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New Year 1788, 39-44.

Allegro, 119-28.

Penseroso, 97-8.

King's Birthday 1790, 21.

Here held his pomp, and trail'd the pall
Of triumph through the trophied hall;
And War was clad awhile in gorgeous weeds;
Amid the martial pageantries,
While Beauty's glance adjudg’d the prize,
And beam'd sweet influence on heroic deeds.
Where throngs of knights and barons bold,
In weeds of peace, high triumphs hold,
With store of ladies, whose bright eyes
Rain influence, and judge the prize. . .
And pomp, and feast, and revelry,
With masque and antique pageantry.
Sometime let gorgeous Tragedy
In sceptred pall come sweeping by.
That, fraught with drops of precious cure.
Drops that from my fountain pure
I have kept of precious cure.
He rolls his eyes, that witness huge dismay.

Round he throws his baleful eyes,
That witness'd huge affliction and dismay.
Smit with the love of the laconic boot.
Smit with the love of sacred song.
Where no crude surfeit, or intemperate joys
Of lawless Bacchus reign.
Where no crude surfeit reigns.
Of monumental oak.
Of pine, or monumental oak.
Quips and cranks, and wanton wiles,
That love to live within the one-curl'd Scratch,
With fun, and all the family of smiles.
Quips, and Cranks, and wanton Wiles,
Nods and Becks, and wreathed Smiles ...
And love to live in dimple sleek.

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Adamantine (Marriage of King, 22, Ode for Music, 36, New Year 1786,37); cf. P. L.

i. 48, ii. 646, etc. (nine times more, including “adamant” and “adamantean").

Warton in two instances and Milton in four apply the word to arms. Eden's amaranthine grove (Marriage of King, 58, and cf. Approach of Summer, 45,

and New Year 1786, 7); cf. P. L. xi. 78, iii. 352. In mantle dank (Complaint of Cherwell, 42); cf. Comus, 891, P. L. ix. 179, etc. The dimply flood (Triumph of Isis, 15); cf. Comus, 119. Flaunting ivy (Pleasures of Melancholy, 36); cf. Comus, 545. Ivy's gadding spray (Inscription in a Hermitage, 24); cf. Lycidas, 40. Honied flow'rs (The Hamlet, 43); cf. Lycidas, 140, Penseroso, 142. Listed plain (Newmarket, 70); cf. Samson, 1087. Morning's twilight-tinctur'd beam (The Hamlet, 5); cf. P. L. V. 285. Shapes ... trick'd by Fancy's pen (Vale-Royal Abbey, 82); cf. Penseroso, 123,

Lycidas, 170. Vi'let-woven couch (Pleasures of Melancholy, 189); cf. Comus, 233, Nativity, 187.


When evening in her sober vest
Drew the grey curtain of the fading west.

Charity, 262–3.
Now came still Evening on, and Twilight gray
Had in her sober livery all things clad.

P. L. iv. 598-9.
Where covert guile and artifice abound.

Ib. 285.
Whether of open war or covert guile.

P. L. ii. 41.
These are thy glorious works, thou Source of good,
How dimly seen, how faintly understood!
Thine, and upheld by thy paternal care,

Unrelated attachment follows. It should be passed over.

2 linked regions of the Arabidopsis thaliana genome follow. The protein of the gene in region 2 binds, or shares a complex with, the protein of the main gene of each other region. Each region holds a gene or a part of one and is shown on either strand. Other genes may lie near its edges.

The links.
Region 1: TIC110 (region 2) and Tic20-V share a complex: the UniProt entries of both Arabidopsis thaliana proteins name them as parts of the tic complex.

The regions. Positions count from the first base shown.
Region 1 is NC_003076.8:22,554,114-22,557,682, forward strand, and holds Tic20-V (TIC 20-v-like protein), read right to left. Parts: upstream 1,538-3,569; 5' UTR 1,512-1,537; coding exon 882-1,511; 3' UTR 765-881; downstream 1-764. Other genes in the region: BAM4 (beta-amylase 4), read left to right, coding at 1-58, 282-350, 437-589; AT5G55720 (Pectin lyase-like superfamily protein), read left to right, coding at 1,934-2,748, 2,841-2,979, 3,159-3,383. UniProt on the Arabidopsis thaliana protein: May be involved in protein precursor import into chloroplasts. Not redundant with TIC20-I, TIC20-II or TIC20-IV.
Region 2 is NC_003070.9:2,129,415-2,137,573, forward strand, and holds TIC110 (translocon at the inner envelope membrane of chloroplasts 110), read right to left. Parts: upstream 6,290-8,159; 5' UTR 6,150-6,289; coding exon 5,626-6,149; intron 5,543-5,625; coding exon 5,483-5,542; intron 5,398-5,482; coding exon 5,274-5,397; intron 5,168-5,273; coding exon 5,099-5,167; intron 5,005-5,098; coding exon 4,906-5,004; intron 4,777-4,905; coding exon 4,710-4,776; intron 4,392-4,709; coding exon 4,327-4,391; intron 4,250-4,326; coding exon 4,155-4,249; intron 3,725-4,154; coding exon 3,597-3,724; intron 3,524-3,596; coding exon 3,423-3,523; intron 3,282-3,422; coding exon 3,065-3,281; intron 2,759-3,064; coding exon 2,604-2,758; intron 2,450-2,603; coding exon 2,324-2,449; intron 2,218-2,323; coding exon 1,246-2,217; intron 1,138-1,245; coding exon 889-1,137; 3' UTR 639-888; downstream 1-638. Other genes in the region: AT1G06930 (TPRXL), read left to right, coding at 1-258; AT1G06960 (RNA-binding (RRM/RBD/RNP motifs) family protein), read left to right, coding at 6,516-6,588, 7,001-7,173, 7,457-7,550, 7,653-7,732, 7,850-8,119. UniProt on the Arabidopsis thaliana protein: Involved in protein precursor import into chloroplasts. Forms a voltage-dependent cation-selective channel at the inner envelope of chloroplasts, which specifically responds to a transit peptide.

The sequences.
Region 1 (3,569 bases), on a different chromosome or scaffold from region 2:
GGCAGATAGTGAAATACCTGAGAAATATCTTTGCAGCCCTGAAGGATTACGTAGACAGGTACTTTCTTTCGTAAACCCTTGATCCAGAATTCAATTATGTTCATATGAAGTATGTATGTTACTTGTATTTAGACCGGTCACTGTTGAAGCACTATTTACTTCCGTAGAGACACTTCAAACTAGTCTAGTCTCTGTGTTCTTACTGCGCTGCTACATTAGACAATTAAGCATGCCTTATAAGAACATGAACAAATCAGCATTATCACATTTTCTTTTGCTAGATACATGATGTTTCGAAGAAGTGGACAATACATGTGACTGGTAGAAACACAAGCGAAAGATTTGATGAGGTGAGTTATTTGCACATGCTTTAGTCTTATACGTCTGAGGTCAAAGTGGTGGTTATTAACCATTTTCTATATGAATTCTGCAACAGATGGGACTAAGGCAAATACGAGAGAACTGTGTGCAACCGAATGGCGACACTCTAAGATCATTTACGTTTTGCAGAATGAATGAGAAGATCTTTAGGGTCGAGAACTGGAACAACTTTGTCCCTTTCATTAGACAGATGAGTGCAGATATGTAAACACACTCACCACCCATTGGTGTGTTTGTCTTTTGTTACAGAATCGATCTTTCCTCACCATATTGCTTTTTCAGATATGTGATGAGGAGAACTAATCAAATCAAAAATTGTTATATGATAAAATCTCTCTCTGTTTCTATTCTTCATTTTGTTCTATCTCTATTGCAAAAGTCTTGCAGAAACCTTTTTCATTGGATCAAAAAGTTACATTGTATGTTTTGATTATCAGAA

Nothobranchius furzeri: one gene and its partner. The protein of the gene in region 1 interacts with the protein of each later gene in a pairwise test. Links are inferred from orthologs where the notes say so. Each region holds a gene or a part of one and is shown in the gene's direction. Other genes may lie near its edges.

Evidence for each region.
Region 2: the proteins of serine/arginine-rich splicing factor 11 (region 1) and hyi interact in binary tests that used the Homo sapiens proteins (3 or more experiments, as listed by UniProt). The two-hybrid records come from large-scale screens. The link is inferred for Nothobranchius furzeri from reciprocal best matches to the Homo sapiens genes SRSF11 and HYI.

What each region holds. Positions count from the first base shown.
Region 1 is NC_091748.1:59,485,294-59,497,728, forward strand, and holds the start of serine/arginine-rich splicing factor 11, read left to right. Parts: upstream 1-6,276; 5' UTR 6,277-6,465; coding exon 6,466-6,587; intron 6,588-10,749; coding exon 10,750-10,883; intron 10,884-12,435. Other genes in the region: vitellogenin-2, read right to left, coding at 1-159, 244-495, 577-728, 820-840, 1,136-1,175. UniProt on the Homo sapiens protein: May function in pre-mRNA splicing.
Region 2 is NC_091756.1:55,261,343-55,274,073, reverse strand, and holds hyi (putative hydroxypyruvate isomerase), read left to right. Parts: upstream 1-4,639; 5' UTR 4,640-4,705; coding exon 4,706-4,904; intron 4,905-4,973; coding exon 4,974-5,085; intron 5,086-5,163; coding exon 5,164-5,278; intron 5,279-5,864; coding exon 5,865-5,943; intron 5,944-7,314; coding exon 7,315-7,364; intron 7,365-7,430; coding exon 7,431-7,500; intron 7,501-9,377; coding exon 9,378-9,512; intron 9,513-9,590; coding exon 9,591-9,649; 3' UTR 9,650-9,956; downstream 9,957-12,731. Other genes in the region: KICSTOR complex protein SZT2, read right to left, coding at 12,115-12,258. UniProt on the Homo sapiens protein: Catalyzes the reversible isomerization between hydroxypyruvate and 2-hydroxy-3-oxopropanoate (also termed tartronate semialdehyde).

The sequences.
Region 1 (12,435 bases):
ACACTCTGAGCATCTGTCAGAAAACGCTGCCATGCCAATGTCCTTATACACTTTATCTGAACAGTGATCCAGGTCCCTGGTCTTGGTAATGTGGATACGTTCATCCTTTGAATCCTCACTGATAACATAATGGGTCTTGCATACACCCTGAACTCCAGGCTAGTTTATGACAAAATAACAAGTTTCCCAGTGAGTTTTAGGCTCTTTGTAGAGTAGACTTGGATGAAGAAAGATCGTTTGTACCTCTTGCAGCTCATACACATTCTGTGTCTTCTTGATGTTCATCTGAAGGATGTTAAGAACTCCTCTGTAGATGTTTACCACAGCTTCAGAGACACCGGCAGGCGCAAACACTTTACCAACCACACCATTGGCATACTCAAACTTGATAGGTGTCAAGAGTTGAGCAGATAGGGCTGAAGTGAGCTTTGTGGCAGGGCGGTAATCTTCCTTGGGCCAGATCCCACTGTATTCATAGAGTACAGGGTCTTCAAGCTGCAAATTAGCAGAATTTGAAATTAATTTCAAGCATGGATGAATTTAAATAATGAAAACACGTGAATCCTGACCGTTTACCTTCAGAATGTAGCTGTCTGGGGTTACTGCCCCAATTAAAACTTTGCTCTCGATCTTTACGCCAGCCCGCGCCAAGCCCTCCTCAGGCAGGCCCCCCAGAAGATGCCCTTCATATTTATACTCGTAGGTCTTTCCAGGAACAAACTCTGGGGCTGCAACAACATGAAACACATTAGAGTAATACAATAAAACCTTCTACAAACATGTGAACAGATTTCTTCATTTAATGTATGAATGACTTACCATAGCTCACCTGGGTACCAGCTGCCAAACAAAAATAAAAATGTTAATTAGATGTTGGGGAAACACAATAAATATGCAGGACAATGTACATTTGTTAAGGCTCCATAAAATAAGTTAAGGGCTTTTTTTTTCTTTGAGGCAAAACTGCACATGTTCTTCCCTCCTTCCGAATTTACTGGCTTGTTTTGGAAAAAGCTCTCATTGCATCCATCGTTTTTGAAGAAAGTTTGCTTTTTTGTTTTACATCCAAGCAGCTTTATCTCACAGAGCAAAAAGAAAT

This universal frame, thus wondrous fair;
Thy power divine, and bounty beyond thought,
Adored and praised in all that thou hast wrought. Retirement, 87-92.
These are thy glorious works, eternal Truth....
Then these thy glorious works.

Hope, 742-50.
They are thy witnesses, who speak thy power
And goodness infinite. (Of created works as revealing God.) Task, v. 853-4.
These are thy glorious works, Parent of good,
Almighty! thine this universal frame,
Thus wondrous fair: thyself how wondrous then!
Unspeakablel who sitt'st above these Heavens
To us invisible, or dimly seen
In these thy lowest works; yet these declare
Thy goodness beyond thought, and power divine.

P. L. v. 1539.
Delights unfelt before.

Retirement, 360. Pangs unfelt before.

P. L. ii. 703: When piping winds shall soon arise.

Mrs. Throckmorton's Bullfinch, 17. While rocking winds are piping loud.

Penseroso, 126.
A massy slab, in fashion square or round.

Task, i. 21.
Extended wide
In circuit, undetermined square or round.

P. L. ii. 1047-8.
In the cushion fixed:
If cushion might be called what harder seemed.

The other Shape,
If shape it might be call'd that shape had none.

P. L. ii. 666–7; cf. i. 227-8. (Similar parenthetical repetitions occur in The Task, i. 602–3, ii. 717,

754-5, v. 162-3, 871–2; Odyssey, ii. 449-50, 468-9.) Nor rural sights alone, but rural sounds.

Ib. i. 181. Each rural sight, each rural sound.

P. L. ix. 451. At dewy eve.

Ib. i. 316.
From morn to eve his solitary task.
"From morn to eve I fell, a summer's day."

Iliad, i. 730.
From morn
To noon he fell, from noon to dewy eve,
A summer's day.

P. L. 1. 742-4.
And, armed himself in panoply complete
Of heavenly temper.

Task, ii. 345-6.
He, in celestial panoply all arm'd
Of radiant Urim.

P. L. vi. 760-61.

Ib. i. 54-5

Ib. V. 44.

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Bars and bolts
Grew rusty by disuse, and massy gates
Forgot their office, opening with a touch.

Task, ii. 745–7.
Every bolt and bar
Of massy iron or solid rock with ease
Unfastens: on a sudden open fly.

P. L. ij. 877-9.
As one who, long in thickets and in brakes
Entangled, winds now this way and now that ...
Or having long in miry ways been foiled
And sore discomfited, from slough to slough
Plunging, and half despairing of escape,
If chance at length he finds a greensward smooth
And faithful to the foot, his spirits rise,
He chirrups brisk his ear-erecting steed,
And winds his way with pleasure and with ease.

Ib. iii. 1-10.
As one who long detained on foreign shores
Pants to return.

Ib. v. 832–3.
As one who, long in populous city pent,
Where houses thick and sewers annoy the air,
Forth issuing on a summer's morn to breathe
Among the pleasant villages and farms
Adjoin'd, from each thing met conceives delight ...
If chance with nymph-like step fair virgin pass,

P. L. ix. 445-53.
What pleasing seem'd, for her now pleases more.
Vernal airs breathe mild.

Ib. iii. 443
Airs, vernal airs, Breathing the smell of field.

P. L. iv, 264-5. Overlaid with clear translucent glass.